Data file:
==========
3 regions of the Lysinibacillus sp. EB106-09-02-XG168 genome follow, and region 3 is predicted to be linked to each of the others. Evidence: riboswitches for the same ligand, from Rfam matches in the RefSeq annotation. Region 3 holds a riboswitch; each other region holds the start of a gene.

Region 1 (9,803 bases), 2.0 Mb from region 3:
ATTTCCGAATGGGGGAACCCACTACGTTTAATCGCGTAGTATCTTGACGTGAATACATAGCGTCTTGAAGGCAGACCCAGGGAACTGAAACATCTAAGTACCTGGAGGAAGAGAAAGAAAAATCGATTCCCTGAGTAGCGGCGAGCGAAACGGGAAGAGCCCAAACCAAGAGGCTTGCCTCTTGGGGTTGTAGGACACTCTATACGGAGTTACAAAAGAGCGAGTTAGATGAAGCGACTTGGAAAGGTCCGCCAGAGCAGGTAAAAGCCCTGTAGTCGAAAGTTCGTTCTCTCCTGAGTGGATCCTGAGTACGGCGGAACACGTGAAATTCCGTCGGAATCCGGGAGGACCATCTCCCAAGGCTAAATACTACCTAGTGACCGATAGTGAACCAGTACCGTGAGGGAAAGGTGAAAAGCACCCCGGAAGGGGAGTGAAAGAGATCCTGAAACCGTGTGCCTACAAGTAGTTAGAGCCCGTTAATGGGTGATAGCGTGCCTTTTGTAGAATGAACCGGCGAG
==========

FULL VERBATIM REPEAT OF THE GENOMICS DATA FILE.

3 regions of the Lysinibacillus sp. EB106-09-02-XG168 genome follow, and region 3 is predicted to be linked to each of the others. Evidence: riboswitches for the same ligand, from Rfam matches in the RefSeq annotation. Region 3 holds a riboswitch; each other region holds the start of a gene.

Region 1 (9,803 bases), 2.0 Mb from region 3:
ATTTCCGAATGGGGGAACCCACTACGTTTAATCGCGTAGTATCTTGACGTGAATACATAGCGTCTTGAAGGCAGACCCAGGGAACTGAAACATCTAAGTACCTGGAGGAAGAGAAAGAAAAATCGATTCCCTGAGTAGCGGCGAGCGAAACGGGAAGAGCCCAAACCAAGAGGCTTGCCTCTTGGGGTTGTAGGACACTCTATACGGAGTTACAAAAGAGCGAGTTAGATGAAGCGACTTGGAAAGGTCCGCCAGAGCAGGTAAAAGCCCTGTAGTCGAAAGTTCGTTCTCTCCTGAGTGGATCCTGAGTACGGCGGAACACGTGAAATTCCGTCGGAATCCGGGAGGACCATCTCCCAAGGCTAAATACTACCTAGTGACCGATAGTGAACCAGTACCGTGAGGGAAAGGTGAAAAGCACCCCGGAAGGGGAGTGAAAGAGATCCTGAAACCGTGTGCCTACAAGTAGTTAGAGCCCGTTAATGGGTGATAGCGTGCCTTTTGTAGAATGAACCGGCGAG